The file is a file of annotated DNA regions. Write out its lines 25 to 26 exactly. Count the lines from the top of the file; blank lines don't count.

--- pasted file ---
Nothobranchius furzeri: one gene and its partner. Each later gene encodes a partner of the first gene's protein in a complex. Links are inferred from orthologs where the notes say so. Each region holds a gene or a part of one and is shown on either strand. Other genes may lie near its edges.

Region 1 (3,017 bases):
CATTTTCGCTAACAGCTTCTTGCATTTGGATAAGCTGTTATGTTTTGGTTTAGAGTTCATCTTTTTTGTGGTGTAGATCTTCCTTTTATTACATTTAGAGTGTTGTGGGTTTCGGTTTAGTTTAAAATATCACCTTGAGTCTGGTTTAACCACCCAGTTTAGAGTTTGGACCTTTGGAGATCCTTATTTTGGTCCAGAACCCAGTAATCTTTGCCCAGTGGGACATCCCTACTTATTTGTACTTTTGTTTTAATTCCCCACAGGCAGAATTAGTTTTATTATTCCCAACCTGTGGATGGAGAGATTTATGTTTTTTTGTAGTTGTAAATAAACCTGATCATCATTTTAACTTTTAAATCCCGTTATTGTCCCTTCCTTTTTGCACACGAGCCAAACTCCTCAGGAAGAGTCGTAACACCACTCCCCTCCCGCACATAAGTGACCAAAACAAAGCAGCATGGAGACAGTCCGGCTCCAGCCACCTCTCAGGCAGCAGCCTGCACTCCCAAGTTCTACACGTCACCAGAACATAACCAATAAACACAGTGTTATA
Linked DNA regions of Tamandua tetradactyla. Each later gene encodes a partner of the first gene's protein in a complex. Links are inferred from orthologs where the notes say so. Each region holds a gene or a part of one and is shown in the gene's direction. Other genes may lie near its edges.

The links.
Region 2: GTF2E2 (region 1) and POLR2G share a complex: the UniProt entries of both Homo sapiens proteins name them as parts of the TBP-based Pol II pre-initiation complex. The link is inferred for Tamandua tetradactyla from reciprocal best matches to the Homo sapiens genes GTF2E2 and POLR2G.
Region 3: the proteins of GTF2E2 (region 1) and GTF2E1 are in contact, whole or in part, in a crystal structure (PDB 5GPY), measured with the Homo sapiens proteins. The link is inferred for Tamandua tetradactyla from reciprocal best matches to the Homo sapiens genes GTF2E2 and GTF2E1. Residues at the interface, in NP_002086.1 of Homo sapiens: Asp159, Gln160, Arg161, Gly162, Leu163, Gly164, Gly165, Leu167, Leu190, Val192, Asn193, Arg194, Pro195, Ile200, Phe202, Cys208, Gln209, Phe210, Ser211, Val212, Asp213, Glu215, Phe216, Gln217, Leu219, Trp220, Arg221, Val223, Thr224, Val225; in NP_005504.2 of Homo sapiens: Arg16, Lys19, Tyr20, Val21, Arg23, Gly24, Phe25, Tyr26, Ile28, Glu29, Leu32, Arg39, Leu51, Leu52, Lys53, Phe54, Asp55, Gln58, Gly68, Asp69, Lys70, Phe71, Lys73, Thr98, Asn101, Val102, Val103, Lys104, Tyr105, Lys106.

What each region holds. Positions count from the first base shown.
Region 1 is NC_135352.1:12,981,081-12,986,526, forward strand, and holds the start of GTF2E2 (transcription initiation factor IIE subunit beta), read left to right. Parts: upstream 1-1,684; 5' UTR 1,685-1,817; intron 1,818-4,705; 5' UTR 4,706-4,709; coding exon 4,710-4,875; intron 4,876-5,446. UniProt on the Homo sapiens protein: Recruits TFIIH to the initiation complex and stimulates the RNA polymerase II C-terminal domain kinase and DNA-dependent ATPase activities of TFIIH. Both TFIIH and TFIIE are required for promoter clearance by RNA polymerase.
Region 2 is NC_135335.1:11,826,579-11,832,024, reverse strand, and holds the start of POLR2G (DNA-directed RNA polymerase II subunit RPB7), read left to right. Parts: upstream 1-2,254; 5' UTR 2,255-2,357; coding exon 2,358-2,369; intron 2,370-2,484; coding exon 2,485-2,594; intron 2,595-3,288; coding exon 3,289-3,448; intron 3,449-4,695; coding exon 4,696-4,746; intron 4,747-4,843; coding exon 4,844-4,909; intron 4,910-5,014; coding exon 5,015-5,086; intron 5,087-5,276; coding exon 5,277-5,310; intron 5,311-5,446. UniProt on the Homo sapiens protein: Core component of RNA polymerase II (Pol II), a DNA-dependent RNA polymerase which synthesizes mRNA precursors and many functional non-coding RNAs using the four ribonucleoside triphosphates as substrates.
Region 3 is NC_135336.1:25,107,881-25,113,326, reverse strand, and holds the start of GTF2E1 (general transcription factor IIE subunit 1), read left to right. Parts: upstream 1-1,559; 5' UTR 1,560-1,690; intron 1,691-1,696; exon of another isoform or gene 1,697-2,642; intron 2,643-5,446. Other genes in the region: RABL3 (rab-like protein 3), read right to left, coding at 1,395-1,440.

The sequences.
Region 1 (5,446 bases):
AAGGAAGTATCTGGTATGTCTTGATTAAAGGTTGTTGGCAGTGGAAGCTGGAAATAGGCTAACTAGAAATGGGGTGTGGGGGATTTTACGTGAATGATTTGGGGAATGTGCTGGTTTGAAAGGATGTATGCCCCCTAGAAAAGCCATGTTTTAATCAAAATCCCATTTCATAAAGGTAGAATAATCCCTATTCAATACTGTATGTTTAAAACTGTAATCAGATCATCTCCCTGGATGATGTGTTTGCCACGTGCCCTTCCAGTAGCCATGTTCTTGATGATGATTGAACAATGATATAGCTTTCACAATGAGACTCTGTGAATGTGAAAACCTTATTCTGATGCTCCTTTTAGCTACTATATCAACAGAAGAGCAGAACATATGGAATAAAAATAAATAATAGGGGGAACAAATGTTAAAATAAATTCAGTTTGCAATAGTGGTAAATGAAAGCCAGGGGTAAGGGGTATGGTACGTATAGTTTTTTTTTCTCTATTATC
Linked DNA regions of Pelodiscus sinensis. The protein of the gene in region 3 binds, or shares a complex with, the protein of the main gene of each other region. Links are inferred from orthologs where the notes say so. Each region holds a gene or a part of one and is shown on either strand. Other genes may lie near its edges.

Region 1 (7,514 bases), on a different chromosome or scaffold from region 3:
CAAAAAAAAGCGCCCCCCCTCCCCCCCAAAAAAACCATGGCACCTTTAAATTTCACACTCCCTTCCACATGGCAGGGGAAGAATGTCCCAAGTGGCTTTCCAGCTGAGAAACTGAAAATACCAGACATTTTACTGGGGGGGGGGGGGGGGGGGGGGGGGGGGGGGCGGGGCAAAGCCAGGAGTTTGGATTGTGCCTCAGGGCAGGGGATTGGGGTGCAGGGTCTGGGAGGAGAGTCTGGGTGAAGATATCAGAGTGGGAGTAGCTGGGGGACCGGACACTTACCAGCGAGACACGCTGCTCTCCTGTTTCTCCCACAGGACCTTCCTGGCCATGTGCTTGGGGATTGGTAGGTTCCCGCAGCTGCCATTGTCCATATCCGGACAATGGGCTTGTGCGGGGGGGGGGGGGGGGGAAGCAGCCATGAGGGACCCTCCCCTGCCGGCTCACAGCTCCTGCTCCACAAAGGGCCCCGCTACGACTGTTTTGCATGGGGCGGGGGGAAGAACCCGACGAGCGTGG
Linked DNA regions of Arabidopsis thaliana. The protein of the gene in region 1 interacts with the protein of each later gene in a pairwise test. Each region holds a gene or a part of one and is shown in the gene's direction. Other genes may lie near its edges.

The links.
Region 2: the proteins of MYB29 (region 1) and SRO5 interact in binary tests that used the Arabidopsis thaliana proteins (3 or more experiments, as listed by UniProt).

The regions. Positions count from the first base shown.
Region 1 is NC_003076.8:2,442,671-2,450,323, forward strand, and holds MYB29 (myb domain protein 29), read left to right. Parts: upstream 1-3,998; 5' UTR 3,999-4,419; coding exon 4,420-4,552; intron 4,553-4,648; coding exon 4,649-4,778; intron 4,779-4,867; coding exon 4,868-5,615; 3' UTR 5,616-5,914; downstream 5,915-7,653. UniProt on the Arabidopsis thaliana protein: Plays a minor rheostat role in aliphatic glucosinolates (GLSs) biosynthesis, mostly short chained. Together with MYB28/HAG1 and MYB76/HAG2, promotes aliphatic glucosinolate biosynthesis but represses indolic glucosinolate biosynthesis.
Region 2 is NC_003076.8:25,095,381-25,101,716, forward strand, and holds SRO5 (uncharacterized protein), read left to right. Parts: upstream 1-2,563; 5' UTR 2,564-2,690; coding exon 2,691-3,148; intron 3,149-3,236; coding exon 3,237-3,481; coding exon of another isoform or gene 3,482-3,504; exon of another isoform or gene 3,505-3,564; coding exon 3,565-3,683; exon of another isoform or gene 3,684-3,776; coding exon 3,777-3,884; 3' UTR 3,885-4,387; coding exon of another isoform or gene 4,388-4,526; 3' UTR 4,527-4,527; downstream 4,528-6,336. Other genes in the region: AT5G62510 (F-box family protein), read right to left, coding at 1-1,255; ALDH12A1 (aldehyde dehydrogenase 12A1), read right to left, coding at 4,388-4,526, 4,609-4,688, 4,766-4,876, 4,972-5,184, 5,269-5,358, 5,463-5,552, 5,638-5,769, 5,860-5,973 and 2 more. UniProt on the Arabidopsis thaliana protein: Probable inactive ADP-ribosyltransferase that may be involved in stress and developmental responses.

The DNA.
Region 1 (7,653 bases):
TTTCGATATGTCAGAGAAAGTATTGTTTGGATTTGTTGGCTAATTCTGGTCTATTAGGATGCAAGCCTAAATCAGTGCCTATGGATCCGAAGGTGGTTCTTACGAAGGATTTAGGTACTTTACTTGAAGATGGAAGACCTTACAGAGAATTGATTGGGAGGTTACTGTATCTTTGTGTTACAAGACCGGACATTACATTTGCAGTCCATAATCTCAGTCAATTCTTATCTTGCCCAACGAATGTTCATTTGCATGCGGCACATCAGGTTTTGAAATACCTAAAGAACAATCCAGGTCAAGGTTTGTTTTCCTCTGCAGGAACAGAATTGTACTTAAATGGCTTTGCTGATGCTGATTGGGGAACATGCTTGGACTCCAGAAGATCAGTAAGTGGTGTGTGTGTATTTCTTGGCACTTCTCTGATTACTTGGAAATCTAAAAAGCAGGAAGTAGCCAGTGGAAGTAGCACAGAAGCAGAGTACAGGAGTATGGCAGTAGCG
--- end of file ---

Region 1 (7,653 bases):
TTTCGATATGTCAGAGAAAGTATTGTTTGGATTTGTTGGCTAATTCTGGTCTATTAGGATGCAAGCCTAAATCAGTGCCTATGGATCCGAAGGTGGTTCTTACGAAGGATTTAGGTACTTTACTTGAAGATGGAAGACCTTACAGAGAATTGATTGGGAGGTTACTGTATCTTTGTGTTACAAGACCGGACATTACATTTGCAGTCCATAATCTCAGTCAATTCTTATCTTGCCCAACGAATGTTCATTTGCATGCGGCACATCAGGTTTTGAAATACCTAAAGAACAATCCAGGTCAAGGTTTGTTTTCCTCTGCAGGAACAGAATTGTACTTAAATGGCTTTGCTGATGCTGATTGGGGAACATGCTTGGACTCCAGAAGATCAGTAAGTGGTGTGTGTGTATTTCTTGGCACTTCTCTGATTACTTGGAAATCTAAAAAGCAGGAAGTAGCCAGTGGAAGTAGCACAGAAGCAGAGTACAGGAGTATGGCAGTAGCG